Mt. Vernon Register-News from Mt Vernon, Illinois on August 4, 1952 · Page 8
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Mt. Vernon Register-News from Mt Vernon, Illinois · Page 8

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Monday, August 4, 1952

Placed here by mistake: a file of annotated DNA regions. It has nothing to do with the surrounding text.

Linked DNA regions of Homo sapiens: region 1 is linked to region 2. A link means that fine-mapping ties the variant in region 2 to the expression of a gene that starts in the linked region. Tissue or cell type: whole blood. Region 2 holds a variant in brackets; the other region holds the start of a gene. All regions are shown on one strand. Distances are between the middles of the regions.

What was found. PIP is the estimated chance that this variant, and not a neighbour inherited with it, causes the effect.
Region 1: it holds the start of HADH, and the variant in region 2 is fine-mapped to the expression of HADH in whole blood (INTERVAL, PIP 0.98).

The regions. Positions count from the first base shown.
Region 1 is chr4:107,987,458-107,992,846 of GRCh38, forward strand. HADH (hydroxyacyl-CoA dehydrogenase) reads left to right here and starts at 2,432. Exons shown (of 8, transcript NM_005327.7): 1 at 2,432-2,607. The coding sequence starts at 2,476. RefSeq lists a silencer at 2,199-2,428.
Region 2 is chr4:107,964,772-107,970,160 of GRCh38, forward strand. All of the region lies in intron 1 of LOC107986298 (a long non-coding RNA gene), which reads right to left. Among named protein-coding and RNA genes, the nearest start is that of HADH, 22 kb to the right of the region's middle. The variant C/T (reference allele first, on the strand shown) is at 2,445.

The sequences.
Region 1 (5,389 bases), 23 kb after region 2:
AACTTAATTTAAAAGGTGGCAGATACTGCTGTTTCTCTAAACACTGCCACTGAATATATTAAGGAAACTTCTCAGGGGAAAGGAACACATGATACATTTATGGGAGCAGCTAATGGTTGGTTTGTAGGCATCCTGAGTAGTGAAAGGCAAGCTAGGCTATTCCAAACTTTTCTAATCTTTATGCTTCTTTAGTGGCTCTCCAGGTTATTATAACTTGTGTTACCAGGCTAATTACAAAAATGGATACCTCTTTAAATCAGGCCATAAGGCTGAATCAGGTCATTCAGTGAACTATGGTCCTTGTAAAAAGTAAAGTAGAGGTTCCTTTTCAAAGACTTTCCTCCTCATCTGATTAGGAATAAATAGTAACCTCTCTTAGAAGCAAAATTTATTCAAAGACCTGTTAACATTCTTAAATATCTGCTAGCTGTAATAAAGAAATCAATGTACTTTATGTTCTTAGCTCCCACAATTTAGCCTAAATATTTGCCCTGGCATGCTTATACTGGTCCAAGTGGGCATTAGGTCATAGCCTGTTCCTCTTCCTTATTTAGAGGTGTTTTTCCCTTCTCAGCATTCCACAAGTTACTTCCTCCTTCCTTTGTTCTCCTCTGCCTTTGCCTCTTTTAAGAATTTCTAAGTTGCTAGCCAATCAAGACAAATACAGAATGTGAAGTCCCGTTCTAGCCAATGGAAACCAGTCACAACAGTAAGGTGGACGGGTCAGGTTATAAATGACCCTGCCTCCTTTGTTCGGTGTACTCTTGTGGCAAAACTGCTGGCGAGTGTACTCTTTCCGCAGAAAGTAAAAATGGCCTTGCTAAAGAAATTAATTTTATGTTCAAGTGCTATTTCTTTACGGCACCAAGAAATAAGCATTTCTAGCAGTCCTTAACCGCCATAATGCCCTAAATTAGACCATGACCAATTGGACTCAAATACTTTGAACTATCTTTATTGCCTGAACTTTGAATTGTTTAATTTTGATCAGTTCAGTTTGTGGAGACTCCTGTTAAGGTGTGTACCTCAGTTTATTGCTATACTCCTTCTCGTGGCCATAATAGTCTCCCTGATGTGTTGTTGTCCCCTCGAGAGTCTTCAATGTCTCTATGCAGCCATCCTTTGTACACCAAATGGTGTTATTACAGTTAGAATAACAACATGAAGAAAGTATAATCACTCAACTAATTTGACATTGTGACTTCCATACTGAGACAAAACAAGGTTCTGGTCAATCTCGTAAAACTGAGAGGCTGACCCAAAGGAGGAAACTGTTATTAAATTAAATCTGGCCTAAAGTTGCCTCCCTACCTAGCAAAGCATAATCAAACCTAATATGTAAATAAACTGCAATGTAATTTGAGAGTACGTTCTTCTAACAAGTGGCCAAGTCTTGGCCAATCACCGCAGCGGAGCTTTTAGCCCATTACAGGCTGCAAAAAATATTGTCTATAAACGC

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THE REGISTER-NEWS — MT. VERNON, ILLINOIS MONDAY, AUGUST A, 1952 Kings Lose 17-2 And 12-0; Four Leave For Mattoon GAEBE, EVANS, PATIKO, SADICH MAKE UP TEAM The Mt. Vernon Kings, all four of 'em, left for Mattoon at 1 p. m. today to start a five- game road trip. Ot^r players refused to take the field for Mt Vernon because catcher Aiirley Patino will be in the lineup If a game if played. Shortstop Oscar solorzano was unable to make the trip. He is on the disabled list with a broken nose. League President Clarence *Dutch' Hoffman has said that he will attempt to help the Mt. Vernon team get enough players to take the field tonight. In the event of a forfeit, the league must pay Mattoon $250 for each game not played. Hoffman said last night that several players would be available PARIS (Saturday'!! Game) PI^AYBR AB R H O' DeRiisne, c« „ 6 2 3 1 Smith, rt 7 McCord. lb 3 Turner, c 6 Zapp, If « Chadwlck, 3b 5 Brand, 3b 4 GUmore, as 5 Case, p _ 4 4 2 2 6 3 12 4 1 2 2 2 1 2 2 0 O A E 0 0 0 0 0 0 0 0 0 0 1 1 2 0 0 0 S 0 TOTALS 46 IT 22 27 8 1 MT. VERNON PLAYER AB R H O A B Flott. lb 5 117 0 0 Gaebe, cf S 1 0 4 0 0 .Tacobs, tt - 4 0 14 10 Sadlch, lf-3b 3 0 1 2 4 1 SiRnalKO, 3b >R* » » J J 2 S Wtnkler. c 3 0 1 8 0 0 Solorsano. «• 0 0 0 0 1 0 Bvana, U 3 0 0 0 0 0 rlGhtel. 2b . 4 0 1 3 2 0 Raich, p 0 0 0 0 0 0 Oater (1) p 4 0 1 O Jl ^ TOTALS 31 a 7 27 » 1 PARIS MT. VER2VOJr ..800 021 204—17 ..100 000 OlO—..2 PARIS (Sunday's Game) PLAYER AB R H O IleRnsse, ct K a \ a Smith. Tt 5 2^2 McCord. lb 1 ? A 1" Turner, c i \ % ' »v^k ;"2b-:::i:| I I \ Brand, 3b K 2 2 O Gilnore, na ........... 5 ? ? « M*xa. p 3 1 1 O A E O 0 O 0 O 1 O 0 O 0 2 0 2 0 2 0 0 0 TOTALS 40 12 14 27 6 1 PLAYER AB R H O A E MT. VERNON Flott, Ib-ct 4 0 1 4 0 0 Gaebe, cf 0 0 0 1 0 0 Evanw, If 4 0 1 O 1 0 .TacobH, rf-2b 4 0 0 2 ,0 0 Sadlch, 3b-«i» 4 0 O 1 'S SiKnaiRO (0) ss-«.. 3 0 0 2 3 Winkler, o 3 0 0 7 0 0 Flchtel, 2b-3b 3 0 112 0 TbomaN, If-lb 3 0 0 8 0 0 Raich, p 0 0 O O 1 O 0«ter (3) p-rt 3 0 0 1 1 TOTALS :.31 "o "3 27 11 2 PARIS OlS 000 081 —12 MT. VEONON 000 OOO <M>»— 0 Team W L Paris 20 7 Danville 17 11 Decatur 18 12 Canton 15 13 Hannibal 13 16 Mattoon 11 14 Mt. Vernon 10 17 Centralia 7 21 Pet. .741 .607 .600 .536 .^8 .440 GB 5^! 8 8 .370 10 .250 13 SUNDAY'S RESULTS Hannibal 004 403 OOO—11 12 2 Decatur 022 501 000— 8 10 5 Diaz and Starasta; E. Garrett, Begovac (4), Brooks (7), and Smith. Danville 000 010 7—8 10 0 Centralia 201 000 1—4 6 0 Called at the end 7th rain. James and Robbins; M. Smith, T. Smith (4), Hawley (7), and Watts. HR.—Moler, Danville, 7th one on. Paris 018 000 021—12 14 1 Mt. Vernon 000 000 000— 0 3 2 Maxa and Turner; Raich, Oster (3), Signaigo (9) and Winkler. HR.—DeRousse, Paris, 3rd, three on; Zapp, Paris, eighth, one on. I SPORTING I I DAZE I 1 By John Racks way % Mattoon at Canton, postponed, rain. SATURDAY'S RESULTS Hannibal 321 600 020—14 18 2 Decatur 023 010 74x—16 15 2 Ferro, Ellis (7), MacKinnon (8) and Starasta; J. Garrett, Brooks (3), Naranjo (4), Begovac (4), Goreham (9) and Smith, Medina (5). HR.—Wiggins, Hannibal, second, one on. Danville 000 040 030—7 10 3 Centralia 000 101 000—2 7 1 Agnew and Robinson; Haley, Gunner (8) and Watts. HR.—Leslie, tent'ralia, fourth, none on. iot the Kings within a few days but that it might not be possible for all of them to get to Mattoon in time for tonight's game. In the event the game is played, Allen Evans will undoubtedly be the pitcher for Mt. Vernon all the way. Hie rostd trip starts after s very dismal weekend which saw the Kings literally taken apart by the Paris Lakers. -Paris won Saturday night 17-2. The Lakers won last night 12-0. Charley Raich and Fred Oster were the King pitchers in the games. Raich was knocked out in the first inning on Saturday night after Paris scored five runs and there were still none out. Oster relieved and was touched for 12 runs and 18 hits in finishing up. -Raich lasted until the third inning on Sunday night. Paris had a 9 -P lead before Oster came in to retire the last batter in the inning. Ifeich hit four batters in the frame. "Oster held Paris until the eighth and ninth frames when the Lakers picked up three more runs. Bob Sjgnaigo relieved in the ninth. ^Charles Case was "the victor on Saturday night. He held Mt. Vernon to seven hits and single runs ift the first and eighth frames. '': Neal Maxa hurled treraend- •ous ball in whitewashing the rjocais last night. Until the ninth inning, he had given up ;;t>nly one hit and walked none. ^Flchtel's single in the third inning had accounted for the lone Mt. Vernon base runner. Fleming Flott blooped a single to.center and Allen Evans singled to left to raise the Kings' hit-total to three in the ninth frame. However, Maxa got Jerry Jacobs and Stan Sadich on strikes with the bases loaded to end the game and preserve his shutout. Maxa struck out 12 batters. -Jim Zapp slashed his 14th and 15th homers for Paris in the weekend games. Chicagoans Win Illinois Sheet •QUINCY, 111. — A Chicago man and the wife • pf a Chicago department store executive split the honors Sunday in the Illinois skeet championship. Charles A. Sneed Jr., scored 379 of a possible 400 in four events to win the grand championship of the three day tournament. Mrs. Leon Mandel, wife of a Mandel's department store official, Paris 800 021 204—17 22 1 Mt. Vernon 100 000 010— 2 7 1 Case and Turner; Raich. Oster (1) and Winkler. HR.—Zapp, Paris, first, two on. Mattoon _ 400 000 010—5 9 2 Canton 002 004 Olx—7 11 3 Alexander, McCormick (7) and Collins; Noland, Ricciardi (1) and Miller. HR.—Nault; Mattoon, eighth, none on. Struggling through their sixth season of professional baseball, the Mt. Vernon Kings are meeting more trouble than usual . . . The Kings have never won any pennants, but in past seasons they have at least succeeded in fielding some sort of ball team to play out the string. . . . As this column is written this morning, the club is bucking a beauty of a problem . . . But, we feel certain, no matter what the outcome, the Mt. Vernon Kings will finish up another season. . . . • • • * As the Kings prepared to leave on a road trip to Mattoon this morning, several of the players went on record as refusing to play if catcher-outfielder Aurley Patino was in the Mt. Vernon lineup. .. . Club directors, with some fans, decided at 1 a. m. this morning that Patino was going into the lineup at Mattoon . . . And that is where the matter stands. . . . * * * * The current Mt. Vernon t)aseball crisis broke out over a week ago, just after a game in which Mt. Vernon defeated Hannibal to chmb into a tie for third place. . .-. Shortstop Oscar Solorzano and manager Stan Sadich engaged in a word-battle which switched to whirlwind action when Sadich accused Solorzano of "not hustling" on a ground ball which cost Mt. Vernon a ball game on the previous night. . . . Patino entered the fracas and a bottle was thrown and a ball bat employed before things were brought under control . ; . Fortunately, no one was seriously hurt. ... Both Patino and Solorzano were suspended indefinitely without pay by the Mt. Vernon club . . . They objected because manager Sadich was not suspended also. . . . TONIGHT'S SCHEDULE Mt. Vernon at Mattoon. Hannibal at Danville. Centralia at Canton. Paris at Decatur. TUESDAY'S SCHEDULE Mt. Vernon at Mattoon. Hannibal at Danville. Centralia at Canton. Paris at Decatur. Soviet Newspaper Says "We Won It" By Asieciatad Press MOSCOW —According to Pravda, the official organ of the Communist Party, Russia won the Olympic Games. It's headline this morning read; "Athletes of Soviet Union take firsf place" in Olympic games. The newspaper's story said that "in quantity of points and in the number of prize places taken, athletes of the Soviet Union took first place." However, the Soviet paper did not give details of the point system used for this particular calculation. After seven days, during which time the Kings had dropped to seventh place, Patino and Solorzano were ordered back into the lineup last Friday night. . . . In a meeting in the, clubhouse before the game, Mt. Vernon players decided they wouldn't play with Aurley and Oscar . . . The game was held up for 20 minutes and would have been forfeited to Paris by the umpires had not Laker manager Tom Sunkel requested that "the Kings be given a chance to iron out their troubles and take the field." The various dissenting Kings finally agreed to play Friday night but called for a meeting the next day to air their grievances . . . Aurley and Oscar played, but the game was finally forfeited to Paris anyiiow . . . That was the battle that ended with the two-out-in- the-ninth rhubarb. . . . * • « « After a lengthy meeting with directors on Saturday afternoon, the Kings voted again . . . Don Gaebe and Allen Evans wanted to play ball, the others said they would play with Solorzano but not with Patino. . . . Those conditions prevailed Sat urday night . . . However, Solor zano broke his nose in the pre game warmup ... He played but four innings before being forced to leave the game . . . The Kings lost 17-2. . . . After the 13-0 defeat last night league president Clarence 'Dutch Hoffman talked to Mt' Vernon players in the • club house . Hoffman told players • that "regardless of personalities — each player was obligated to take the field under organized baseball rules and do his job at his position. ., , ." Hofftnan asked each player 'yes" or "no" as to whether he intended to play ball . . . Four Mikt Garcia Robin Roberts WORKHORSES—Mike Garcia, left, of the Indians and the Phillies' Robin Roberts are the workhorses of their respective chibs while shooting for 25-game seasons. (NEA) 5,780 Athletes Competed In 1952 Olympic Contests, The Greatest Ever Held Simmons and Phils Bump Redbirds 6-0 V 8 Wins in 9 Starts for Fast- iVIoving 4th-Placers. Yanks Whip Browns Twice. (Continued on Page Nine) J Major League^ NATIONAL LEAGUE Team W L Pet. Brooklyn 66 New York 60 St. Louis 58 Philadelphia .... 54 Chicago 51 Boston 42 Cincinnati 42 Pittsburgh 30 30 37 44 47 50 58 61 76 GB .688 .619 61/3 .569 11 .535 141/2 .505 171/2 .420 26 .408 271/2 .283 41 MONDAY'S SCHEDULE No games scheduled. SUNDAY'S RESULTS Brooklyn 3-9, Chicago 2-1. Pittsburgh 7-10, New York 0-8. Boston 7-0, Cincinnati 4-4. Philadelphia 6, St. Louis 0. TLTJSDAY'S SCHEDULE Philadelphia at Boston (2) twi- night. Brooklyn at New York, night. St. Louis at Pittsburgh, night, 6:30 p. m., CST. Chicago at Cincinnati, night, 7:30 p. m., CST. AMERICAN LEAGUE Team W L Pet. OB New York .... .... 61 43 .587 Cleveland .... 58 46 .558 '3' Boston .... 55 45 .550 4 Washington .. .... 54 47 .535 5% Philadelphia .... 50 48 .510 8 Chicago .... 53 51 .510 8 St. Louis .... 43 63 .406 19 Detroit .... 36 67 .350 24 MONDAY'S SCHEDULE New York at Washington, night. Only game scheduled. SUNDAY'S RESULTS New York 6-6, St. Louis 1-4. Cleveland 4-2, Philadelphia 1-9. Detroit 6, Boston 0. Washington 0, Chicago 0, tie, 8 innings; second game postponed, rain. TUESDAY'S SCHEDULE Qeveland at Chicago (2) twi- night 5:00 and 7:30 p. m., CST. Detroit at St. Louis, night, 7:30 p. m., CST. New York at Washington, night. Boston at Philadelphia, night. BY BEN PHLEGAR HELSINKI (AP). — The 1952 GliTOpic games became history today and the historians are going to need a whole new book to take care of this gigantic sports carnival. Tlie games which ended in the Finnish twilight Sunday evening were bigger and better in every way than any of those of the previous 14 modern Olympics. Seventy nations sent 5,780 athletes to this clean, attractive city—more than 1,700 above any previous entry. Forty-nine of the 70 countries broke into the unofficial scoring column which recorded the first six places. Their totals varied from 614 for the United States down to one made by Singapore for a sixth in featherweight weightlifting. Russia presented an e.xtremely well balanced- team and scored 553I /2 points, second to the United States. The United States u-on 41 gold medals to 23 for Fi ,us.sia. Avery Brundage. Chicago hotel executive who was elected president of the International Olympic Committee just before 'the games opened, descried a trend toward nationalism on the part of competing countries and urged that all systems of figuring points be discarded. The Olympic officials do not recognize any points system, but by customs a gold medal usually is considered worth 10 points with the other five places going for 5-4-3-2-1. Need Coaches in Richland County Despite the Brundage plea there was tremendous interest in the point totals in these games. The Russians took the lead on tlie first day with their expected grand slam in the women's discus, were overhauled briefly by the United States during the second and third days of track and field, then took a long lead when the results poured in from men's and women's experts at the gymnastic art. For awhile e\en the experts doubted the ability of the United States to .score heavily enough in such specialties as swimming to overtake the Soviets. The big push came Saturday, the final full day of competition. The Americans started off the morning trailing by 24 Vi points. At the end of the dav they led by 561/2 points. The United States added four more points Sunday in the team section of the Prix Des Nations, the show jumping climax of the equestrian competition. This event, the only one on Sunday's program, brought France its sixth gold medal of the game, in the individual section, and Great Britain its first, in the team division. By Associated Press OLNEY. lU. — Both Richland County high schools —at Olney and Noble — were looking for basketball coaches today. Don Miles resigned as head basketball coach at Olney even before assuming the duties. He said he would coach at an Indiana school but withheld its name. At the same time Maurice Taylor quit at Noble to coach Greenup, 111. Polly Riley Wins Women's Western By Associated Press LOS ANGELES The golfers scattered in many directions today after the windup of the women's western amateur, but most of them will re-assemble at Portland, Ore., for the women's national amateur Aug. 25. Newly crowned queen of the 52nd annual western tournament is Polly Riley, Curtis Cup team member from Fort Worth Tex., who defeated Mary Ann Downey, Baltimore, in 36-hole finals at the Los Angeles Country Club Saturday 2 and 1. , By Associated Press The St. Louis Cardinals, a red hot team until they moved into Philadelphia to take on the even hotter Phils, were shut out 6-0 Sunday with Curt Simmons putting them in handcuffs. Five Cardinal pitchers paraded to the mound as the Phils rolled to their eighth victory in nine starts and their first series verdict over the Redbirds this season. It was a pitchers' duel between Simmons and Joe Presko for three innings, but shortstop Granny Hamner delivered a three - run homer in the fourth for his first of three hits—just one short of the number collected by the entire Cardinal team. Rookie Bobby Tiefenauer was the victim of another three - run outburst in the si.xth, Cloyd Boyer, Cliff Chambers and Al Brazle were the other Cardinal pitchers who saw dut.w Manager Eddie Stanky again took over second base duties from Red Schoendienst, who remained confined to his hotel room with a cold. Stan Musial, who also has a cold, had an infield hit in the first inning to run the number of consecutive games in which he has hit safely to an even dozen. The Browns, who threw a scare into the first-place Yankees by winning the first two games of their series, were cooled off 6-1 and 6 -4 by New York in a Sunday doubleheader at Sportsman's Park. Johnny Sain held the Browns to six hits in the first game, and only a seven-inning home run by Jim Dyck prevented him from gaining a shutout. Ned Garver lost his ninth straight game against the Yanks, as Hank Bauer and Gil McDougald hit solo home runs. Three of the four men walked by Garver scored. Bauer also homered in the second game, as Tommy Byrne again had trouble with his control and walked seven men. Manager Casey Stengel used four pitchei-s, with ex - Brownie Jim McDonald getting credit for the victory. BROOKS RAP CUBS TWICE, BUILD LEAD TO 6i GAMES AS PIRATES HURT GIANTS Yesterday's Stars By Associated Press PITCHING — Curt Simmons, Phils Turned in 10th victory and fifth shutout in pitching Philadelphia to a 4 -0 victory over St. I^uis. BATTING — Roy Campanella, Dodgers — Singled with bases loaded in ninth to give Brooklyn 3-2 victory over Chicago in opener of doubleheader. Hometoy^n Talent Pilots at Du Quoin DU QUOIN, 111. — Hometown stars of 1939-40 make up Du Quoin High School's new coaching staff. Galen Davis was appointed head football coach Saturday. Davis had signed at Sullivan, 111., but obtained a release. He succeeds J. T. English, resigned. Basketball Coach Edward Moody assumed English's duties as athletic director. Davis and Moody were teammates at Du Quoin and later in Southern Illinois University. 1952 Olympic Point Standings HELSINKI ^^^^^ Leaders final point table based on the 10-5-4-32-1 system for the 1952 Olympic games. 1. United States — 614. 2. Russia 553 Va. 3. Hungary — 308. ' 4. Sweden — 267. 5. Germany — 170Vis 6. Finland — 1621/2. 7. Italy — 158%. 8. France — 156 V4. 9: Great Britain — 117. 10. Czechoslovakia — 113 1/2. SammY Sneed U-Under-Par In First Tarn Beats Bolt by 8 Strokes, Looks Eagerly to $90,000 World Tourney. BY CHARLES CHAMBERLAIN CHICAGO. (AP). —A beaming Sam Snead, his lost confidence restored, looks eagerly to Thursday's start of golf's most fantastic money chase—the $90,000 "World Championship" at Tam O'Shanter Country Club. First award in this 72-hole scramble of leading pros is $25,000, an unprecedented golf payoff that sets Snead and aU the rest straining at the leash. Snead was feeling chipper. Sunday he scampered through a downpour that struck while he was on the eighth hole for a fourth round 65. This gave him a 271 total to breeze to victory in Tam's AIl- American Tourney. His 17-under-par tally was good for the $3,420 fiFst prize with an eight-stroke edge over Tommy Bolt. Bolt, the peppery Durham, N. C, pro who led Snead by one stroke entering the finale, faded to a closing 74 for 279 and $2,360. Grouped at 280 were unheralded Waliy Ulrich, of Austin, Minn., Jack Burke, Jr., and Gary Middlecoff, the Ail-American defending champion and leading money winner of the season. Louise Suggs of Atlanta took the All-American Women's Open crown and the $1,000 top payoff with a 300 total, four under feminine par. The AJl-American Men's Amateur went for the fifth successive year to Frank Stranahan who rallied with a closing 73 for 297 to beat Nello Campagni of Waukegan, 111. won the ladies' overall championship with 362 of 400. Sheed also took Sunday's 12 gauge shoot with a perfect 100, and Mrs. Mandel won the same honors among the ladies with 99. By RALPH ROPEN Philadelphia's vastly Improved Phillies and Athletics don't figure to clash in the 1952 World Series but the men of Steve O'Ncil and Jimmy Dj'kes will have a lot to say about who does. Both Philadelphia- nines, below the .500 mark a little more than a month ago, have been playing at a pennant clip of late and the majority of their remaining games are against the upper crust teams in the flag chases. Philadelphia's rise in the baseball sun coincides will) the appointment of O'Ncil as boss of the Phils on June 2Sth! Since then the Phils have won 26 and lost 12 for a .684 pace and the A's have cai>- turod 24 and dropped 16 for a .600 gait. The I'hils moved to within 3' 3 games of third place St. Louis Sunihiy as lefty Curt Sinunon.s bhtnked tlie Curds, 6-0 on four hits. Meanwhile, the Dodgers lunged to a lead of 6'- games over the Giants by sweeping a doubleheader from Chicago, 3-2 and 9-1, while the Giants dropped a pair to last place Pittsburgh, 7-0 and 10-8. Cincinnati and Boston di\ided a bargain bill, the Braves winning the opener, 7-4, and the Reds tlie nightcap, 4-0. The Yanks, with an assist from the Athletics. mo\'ed to a tlirec game lead over Cleveland in the American League chase. The Yanks tripped St. Louis, 6-1 and 6-4, while the Athletics split with Cleveland, winning the second game, 9-2, after losing the first, 4-1. The Rod Sox fell four games behind and the Senators 5',-j. Art Houtteman of Detroit shut out the Red Sox, 4-0, while Washington and Chicago battled to an eight- inning 0-0 ti(. in the first game of a doubleheader. The game was called on account of rain in the ninth and the second game was postponed. Righthanders Carl Erskine and Johnny Rutherford pitched the Dodgers to victory over the sinkins: Cubs. Erskine grunted si.\ safeties in the first game. Roy Canipanelhi singled with the bases louded in the lust of the ninth to brrtik a tie and fetch Erskine his lllh victory. Rutherford, making his second s|Brt, coasted home in the second game on 14 Dodger hits. Johnny Sain, allowing six hits, turned in his ninth victory for the Y'anks in the first of two at St. Louis. The Y'anke enjoyed a 6-0 lead entering the ninth of the nightcap when former Brownie Jim McDonald suddenly lost hi.s ! stuff. The Browns scored four ' runs and had the bases loaded before Joe Ostrowski put out the flame. Bob Feller checked his four game losing streak in beating the ' A's in the first game. Softball Schedule TOXIGHT'S SCHEDULE Richcy vs. Junior Carmen — 7 p. m. Car Company vs. Auto Lite — 8 p. m. MAJOR LEAGUE ^ LEADERS By Associated Prcti AMERICAN LEAGUE Batting; Fain, Philadelphia, .345; Kell, Boston, .323. Runs — Joost, Philadelphia, 74; Berra, New York, 71. Runs batted in — Robinson, Chicago, 75; Doby, Cleveland, 70. Hits r- Fox, Chicago, 135; Robinson, Chicago, 128. Doubles — Fain, Philadelphia, 29; Bauqr, New York, 25. Tripplcs — Rizzuto, New York, 10; Simpson, Cleveland and Young, St. Louis, 8. Home runs — Doby, Cleveland and Berra, New York, 23. Stolen ha.ses — Jensen, Wash- ingloii, 16; Minoso, Chicago and Rizzuto, New York. 13. Pitching—Consuegra, Washington, 5-0, 1.000; Shantz, Philadelphia, 19-3, .864. .Strikeouts — Pierce, Chicago, 111; Shantz, Philadelphia, 110. NATIONAL LEAGUE Ratting — Musial, St, Louis, .3;V1; Alwell, Chicago, .316. Runs—Lockman, New York and Musial, St. Louis, 71, Runs batted in—Sauer, Chicago. ST; Thomson, New York, 71. Hits — Musial, St. Louis, 126; Adams, Cincinnati, 125. Doubles — Schoendienst, St. Louis, 26; Sauer, Chicago, 24. Triples—Thomson, New York, 9; Ennis, Philadelphia, 7. Home Runs — Sauer. Chicago, 27: Hodges. Brooklyn, 21. Stolen bases — Reese, Brooklyn, 21; Jethroe, Boston, 17. Pitching — Roe, Brooklyn, 7-1, .875; Wilhelm, New York, 9-2, .818. Strikeouts—Spahn, Boston, 122; Simmons, Philadelphia, 99. OLD NEWSPAPERS FOR SALE 5c BUNDLE WOODEN INDIAN Mh Vernon, 111. We Pay You $2.00 CASH FOR BALD 6.00x16 or 6.50x16 TIRES THAT WE CAN RECAP. Mt. Vernon Tire Service I2th and Broadway (STAN KOZIARA. Owner) Phone U.S. Royals Are Guaranteed for the Life of the Tread borrow my money from UMIRICK" "I've told that to several fellows herd at the shop when they ask me to recommend a good place for them to borrow money." Friends tell friends about our personal loan service. It's a good indication that you, too, will be pleased with the wny we' handle your money needs. FINANCE CORP. W. L. Dixon, Mgr. Phone 210 316 John B. Rogers Bidg. WE ARE ONE . . . OF THE 1031 CLEANING PLANTS IN THE UNITED STATES LICENSED TO GIVE YOU SANITONE CLEANING NU-WAY Cleaners Furriers 838 So. 18th —HARRY ETHRIDGE — Phone 75